SINGAPORE - Singapore's factory output crept up by 0.1 per cent in September from a year ago, recovering from a bad showing in August when production dropped by a revised 6.4 per cent.
The showing was driven by the jump in contribution from the volatile pharmaceutical segment and aided by a smaller drop in electronics output. It surprised economists polled by Bloomberg, who had expected overall production to shrink again, by 4.8 per cent from a year ago.
Month on month, manufacturing output increased by 3.7 per cent from August, according to preliminary data from the Economic Development Board on Friday (Oct 25). EDB also revised upwards the year-on-year output drop in August to 6.4 per cent from 8 per cent.
The biomedical manufacturing cluster led the gains, expanding by 21.9 per cent year on year compared to 9.5 per cent in August. Leading the charge, pharmaceutical output surged 26.2 per cent, about double August's 13.3 per cent, from higher production of active pharmaceutical ingredients. Higher export demand for medical devices saw a 10.8 per cent increase in medical technology output.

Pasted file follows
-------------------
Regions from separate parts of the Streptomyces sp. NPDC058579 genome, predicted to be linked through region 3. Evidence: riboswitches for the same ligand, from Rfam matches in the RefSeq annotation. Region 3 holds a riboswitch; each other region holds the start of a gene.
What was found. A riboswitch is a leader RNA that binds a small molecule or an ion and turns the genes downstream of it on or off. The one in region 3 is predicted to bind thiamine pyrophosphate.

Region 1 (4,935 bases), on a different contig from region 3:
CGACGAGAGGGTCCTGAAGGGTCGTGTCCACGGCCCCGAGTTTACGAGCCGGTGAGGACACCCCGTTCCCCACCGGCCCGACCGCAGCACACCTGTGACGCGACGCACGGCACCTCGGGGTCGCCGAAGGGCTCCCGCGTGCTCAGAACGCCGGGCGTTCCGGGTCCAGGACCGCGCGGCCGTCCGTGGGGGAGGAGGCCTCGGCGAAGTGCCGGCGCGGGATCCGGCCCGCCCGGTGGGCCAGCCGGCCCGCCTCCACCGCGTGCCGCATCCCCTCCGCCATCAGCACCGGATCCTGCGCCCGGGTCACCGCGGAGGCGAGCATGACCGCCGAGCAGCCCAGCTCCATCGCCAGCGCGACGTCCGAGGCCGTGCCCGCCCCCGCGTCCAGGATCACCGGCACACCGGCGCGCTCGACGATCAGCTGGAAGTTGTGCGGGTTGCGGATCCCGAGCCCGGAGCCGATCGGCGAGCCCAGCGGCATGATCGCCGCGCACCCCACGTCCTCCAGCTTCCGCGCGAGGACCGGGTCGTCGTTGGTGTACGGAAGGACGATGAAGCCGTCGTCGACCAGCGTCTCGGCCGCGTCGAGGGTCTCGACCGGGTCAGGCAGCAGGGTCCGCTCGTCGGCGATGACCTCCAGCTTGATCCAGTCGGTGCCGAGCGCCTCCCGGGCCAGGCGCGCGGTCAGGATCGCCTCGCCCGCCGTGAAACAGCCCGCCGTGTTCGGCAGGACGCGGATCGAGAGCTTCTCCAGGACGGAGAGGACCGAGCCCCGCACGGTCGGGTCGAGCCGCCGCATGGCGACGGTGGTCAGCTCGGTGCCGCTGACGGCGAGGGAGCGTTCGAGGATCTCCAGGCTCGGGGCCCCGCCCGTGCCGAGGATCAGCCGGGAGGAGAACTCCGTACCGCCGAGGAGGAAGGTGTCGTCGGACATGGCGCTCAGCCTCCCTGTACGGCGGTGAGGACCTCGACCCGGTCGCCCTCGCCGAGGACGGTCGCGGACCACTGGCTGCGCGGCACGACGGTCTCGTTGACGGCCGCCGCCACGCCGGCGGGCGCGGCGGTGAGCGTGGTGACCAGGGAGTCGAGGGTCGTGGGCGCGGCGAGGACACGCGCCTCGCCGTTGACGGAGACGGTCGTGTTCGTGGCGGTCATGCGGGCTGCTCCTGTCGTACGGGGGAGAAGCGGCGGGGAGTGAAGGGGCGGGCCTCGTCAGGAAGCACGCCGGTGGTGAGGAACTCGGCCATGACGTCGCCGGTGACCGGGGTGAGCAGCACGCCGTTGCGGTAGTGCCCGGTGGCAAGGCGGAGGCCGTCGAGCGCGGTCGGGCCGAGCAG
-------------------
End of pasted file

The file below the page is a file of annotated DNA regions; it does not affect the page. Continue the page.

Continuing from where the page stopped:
The precision engineering cluster grew by 4 per cent from a year ago because of a hike in output from the machinery and systems. A fall in the precision modules and components segment stopped the cluster from doing better.
Output in the transport engineering cluster grew by 3 per cent from a year ago due to sharp increases in the aerospace and land transport segments.
The key electronics cluster saw output contract by 9.6 per cent in September, a less than 25 per cent fall in August. A 13 per cent decline in the production of semiconductors in September led the fall, though this was much better than the 29.7 per cent plunge in August. The data storage and infocomms & consumer electronics segments grew 16.1 per cent and 15 per cent respectively, while output for the rest of the electronic segments shrank.
General manufacturing output fell by 7.4 per cent from a year ago, with all segments registering declines.
Chemical manufacturing output dropped by 3.9 per cent, despite a higher output in the petrochemicals and petroleum segments.